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Applied Human Sciences Legacies Project honors emeriti faculty

March 22, 2013

Project records the memories of retired faculty and staff, highlighting achievements in their lives and the history of the college.

Dick Dunn, right, shown here with Dean Jeff McCubbin and Debbie McCubbin, is one of the emeriti faculty honored by the College of Applied Human Sciences' Legacies Project.In 2012, the College of Applied Human Sciences Legacies Project was launched as a way to recognize emeriti faculty and retired employees who have substantially contributed to building the College and to record the College's rich and diverse history through the eyes of those who gave much of their time and energy to laying the foundation for today’s successes.

Consisting of videotaped interviews and written biographical information, the project records the memories of faculty, preserves their legacy, and highlights achievements in their lives and in the College.

“We want to honor our past, and there is no better way to do this than to acknowledge those who have come before us and laid the path for our College’s considerable achievements,” said Victoria Keller, assistant director of development in the College.

The Legacies Project is ongoing and so far the stories of 12 emeriti faculty have been recorded. Several of the honorees have designated a fund where former students and colleagues can make a gift in their honor, and many have scholarships created in their name to support students.

The project began with honoring eight people: Tex Anderson, Sheri Linnell, Janet Fritz, Wanda Mayberry, Jennifer Anderson, Brad Sheafor, Dick Dunn, and Jack Curfman. In 2013, with additional support from Colorado State and the Division of External Relations, four more were added: Ellie Gilfoyle, Bruce Hall, Kevin Oltenbruns, and Jim Young.  Watch for more information  about these additional honorees to come soon!
 
Tex Anderson, Professor 1963, 1968-1998, School of Education
Colorado A&M officially changed its name to Colorado State University during Tex Anderson’s senior year. At the time of graduation, Anderson and other seniors were given the choice of which name of the institution they’d like to appear on their diploma. Anderson chose to be one of the first undergraduates to receive a diploma from Colorado State University. After working for CSU for a year after he graduated, Anderson joined the faculty full time in 1968 and eventually became the department head of the School of Education.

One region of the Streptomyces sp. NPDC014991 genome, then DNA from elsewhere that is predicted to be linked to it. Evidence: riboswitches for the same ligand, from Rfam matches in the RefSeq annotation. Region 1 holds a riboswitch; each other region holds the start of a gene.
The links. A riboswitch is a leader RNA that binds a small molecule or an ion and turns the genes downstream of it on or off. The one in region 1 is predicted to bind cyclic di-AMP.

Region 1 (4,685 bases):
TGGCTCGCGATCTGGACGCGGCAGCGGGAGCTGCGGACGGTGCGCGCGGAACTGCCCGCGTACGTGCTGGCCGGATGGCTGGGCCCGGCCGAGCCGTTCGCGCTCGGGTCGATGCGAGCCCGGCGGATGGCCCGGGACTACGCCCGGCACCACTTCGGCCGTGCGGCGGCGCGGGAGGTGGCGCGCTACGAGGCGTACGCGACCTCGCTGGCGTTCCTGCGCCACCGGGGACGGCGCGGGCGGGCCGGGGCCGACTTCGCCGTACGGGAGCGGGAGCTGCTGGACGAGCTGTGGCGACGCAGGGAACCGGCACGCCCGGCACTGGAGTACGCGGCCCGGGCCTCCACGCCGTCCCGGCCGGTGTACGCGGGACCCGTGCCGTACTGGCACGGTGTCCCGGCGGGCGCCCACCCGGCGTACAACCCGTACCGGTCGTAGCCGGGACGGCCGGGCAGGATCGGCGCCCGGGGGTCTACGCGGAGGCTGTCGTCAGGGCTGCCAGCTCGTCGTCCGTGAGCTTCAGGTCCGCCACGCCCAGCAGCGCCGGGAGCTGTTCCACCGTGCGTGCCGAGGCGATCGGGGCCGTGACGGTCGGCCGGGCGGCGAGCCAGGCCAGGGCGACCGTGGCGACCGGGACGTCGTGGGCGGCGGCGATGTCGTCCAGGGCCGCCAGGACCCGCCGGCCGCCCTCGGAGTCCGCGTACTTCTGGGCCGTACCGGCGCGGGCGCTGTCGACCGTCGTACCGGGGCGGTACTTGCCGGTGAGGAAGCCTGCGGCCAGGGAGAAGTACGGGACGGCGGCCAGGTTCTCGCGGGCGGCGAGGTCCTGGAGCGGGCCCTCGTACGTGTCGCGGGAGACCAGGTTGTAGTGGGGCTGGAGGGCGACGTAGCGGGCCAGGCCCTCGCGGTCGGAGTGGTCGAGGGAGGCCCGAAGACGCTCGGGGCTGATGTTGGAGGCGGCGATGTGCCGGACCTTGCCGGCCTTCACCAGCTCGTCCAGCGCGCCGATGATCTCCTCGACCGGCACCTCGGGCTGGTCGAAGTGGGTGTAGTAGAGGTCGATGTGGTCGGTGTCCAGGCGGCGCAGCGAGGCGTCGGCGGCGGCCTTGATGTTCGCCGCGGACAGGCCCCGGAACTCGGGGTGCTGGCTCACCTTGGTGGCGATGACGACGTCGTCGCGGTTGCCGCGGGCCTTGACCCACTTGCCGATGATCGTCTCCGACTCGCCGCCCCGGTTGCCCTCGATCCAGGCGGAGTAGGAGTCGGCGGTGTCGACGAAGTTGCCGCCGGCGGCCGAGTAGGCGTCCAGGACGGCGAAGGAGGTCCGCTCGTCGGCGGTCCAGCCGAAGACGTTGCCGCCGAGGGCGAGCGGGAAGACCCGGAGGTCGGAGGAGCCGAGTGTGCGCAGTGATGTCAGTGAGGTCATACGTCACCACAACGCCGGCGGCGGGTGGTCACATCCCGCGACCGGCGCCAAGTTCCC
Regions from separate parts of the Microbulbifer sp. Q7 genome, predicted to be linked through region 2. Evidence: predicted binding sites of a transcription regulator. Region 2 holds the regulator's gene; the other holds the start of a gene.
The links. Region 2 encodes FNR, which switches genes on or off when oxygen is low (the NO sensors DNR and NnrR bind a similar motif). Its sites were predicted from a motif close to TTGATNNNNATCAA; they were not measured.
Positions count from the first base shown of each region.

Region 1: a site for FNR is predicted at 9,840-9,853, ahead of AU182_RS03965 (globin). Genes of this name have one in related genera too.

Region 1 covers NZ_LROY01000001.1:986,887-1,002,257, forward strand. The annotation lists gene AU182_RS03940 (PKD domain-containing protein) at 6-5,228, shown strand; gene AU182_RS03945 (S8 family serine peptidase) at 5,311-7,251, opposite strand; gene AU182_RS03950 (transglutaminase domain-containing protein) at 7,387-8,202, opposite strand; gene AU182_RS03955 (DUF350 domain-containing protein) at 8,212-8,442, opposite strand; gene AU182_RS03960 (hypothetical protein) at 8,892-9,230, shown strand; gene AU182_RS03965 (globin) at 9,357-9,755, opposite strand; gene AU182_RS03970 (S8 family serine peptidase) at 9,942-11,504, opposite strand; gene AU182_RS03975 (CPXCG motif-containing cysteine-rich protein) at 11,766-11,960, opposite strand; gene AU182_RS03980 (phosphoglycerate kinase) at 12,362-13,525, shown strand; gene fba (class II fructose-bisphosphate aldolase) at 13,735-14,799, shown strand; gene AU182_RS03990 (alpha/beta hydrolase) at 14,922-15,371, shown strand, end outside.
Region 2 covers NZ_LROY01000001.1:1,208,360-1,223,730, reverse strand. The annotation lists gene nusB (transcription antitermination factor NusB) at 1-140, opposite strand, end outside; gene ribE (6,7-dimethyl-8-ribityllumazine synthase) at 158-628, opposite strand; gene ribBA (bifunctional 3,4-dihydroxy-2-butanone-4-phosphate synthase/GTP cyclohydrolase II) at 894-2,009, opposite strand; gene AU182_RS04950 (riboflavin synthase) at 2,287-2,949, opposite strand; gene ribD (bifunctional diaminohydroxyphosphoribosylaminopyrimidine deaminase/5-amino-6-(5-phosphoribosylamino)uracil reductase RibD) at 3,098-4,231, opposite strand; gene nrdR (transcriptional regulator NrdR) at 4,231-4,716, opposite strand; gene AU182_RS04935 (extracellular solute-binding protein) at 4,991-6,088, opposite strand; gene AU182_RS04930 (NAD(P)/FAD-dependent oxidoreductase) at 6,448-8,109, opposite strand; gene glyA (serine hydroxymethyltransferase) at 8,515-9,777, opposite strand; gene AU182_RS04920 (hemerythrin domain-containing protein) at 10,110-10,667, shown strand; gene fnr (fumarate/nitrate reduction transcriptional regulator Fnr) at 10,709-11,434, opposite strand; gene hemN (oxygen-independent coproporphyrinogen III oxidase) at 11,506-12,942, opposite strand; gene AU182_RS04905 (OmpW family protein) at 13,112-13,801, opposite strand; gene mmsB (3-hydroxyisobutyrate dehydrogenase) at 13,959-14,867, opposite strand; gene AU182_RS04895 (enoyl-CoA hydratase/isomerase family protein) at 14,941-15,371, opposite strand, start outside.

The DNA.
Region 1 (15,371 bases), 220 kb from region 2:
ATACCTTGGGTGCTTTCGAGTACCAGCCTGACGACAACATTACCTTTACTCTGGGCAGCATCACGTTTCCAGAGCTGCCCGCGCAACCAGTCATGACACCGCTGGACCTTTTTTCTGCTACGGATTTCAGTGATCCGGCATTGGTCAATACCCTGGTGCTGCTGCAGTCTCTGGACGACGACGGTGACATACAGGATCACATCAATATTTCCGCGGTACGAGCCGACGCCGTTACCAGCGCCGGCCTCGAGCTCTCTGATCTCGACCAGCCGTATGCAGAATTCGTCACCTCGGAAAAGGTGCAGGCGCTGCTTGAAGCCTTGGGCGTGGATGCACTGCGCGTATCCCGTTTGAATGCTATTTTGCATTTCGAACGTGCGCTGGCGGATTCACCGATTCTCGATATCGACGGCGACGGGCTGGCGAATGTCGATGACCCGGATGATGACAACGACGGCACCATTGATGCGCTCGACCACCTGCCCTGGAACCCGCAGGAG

Sheri Linnell, Director, Adult Fitness Program 1982-2008, Department of Health and Exercise Science
After graduating with an undergraduate degree in chemistry from Wellesley College and a master’s degree in education from Harvard, Sheri Linnell spent five years as a Peace Corps volunteer teaching in Korea and Malaysia before earning her master’s degree from CSU’s Physical Education Department — now the Department of Health and Exercise Science. After receiving her degree, Linnell took over as director of the Adult Fitness Program and began teaching undergraduate courses in the department. During her time as director, Linnell created the first annual Homecoming Race in 1981 to raise funds to support the program. The Sheri Linnell Scholarship was established in 2005 by friends, family, and colleagues.

Janet Fritz, Professor 1969-2003, Department of Human Development and Family Studies
Born and raised in Boulder, Janet Fritz earned her bachelor’s in psychology with honors in 1964 and went on to graduate school, earning her master’s and then doctoral degree at Cornell University. In 1969, Fritz began working at CSU as an instructor in child development, a position she held until she retired from the department 34 years later as a professor emeritus in 2003. Service positions she held within the department include graduate chair, chair of the Tenure and Promotion Committee, and Executive Committee.

Wanda Mayberry, Professor 1973-2000, Department of Occupational Therapy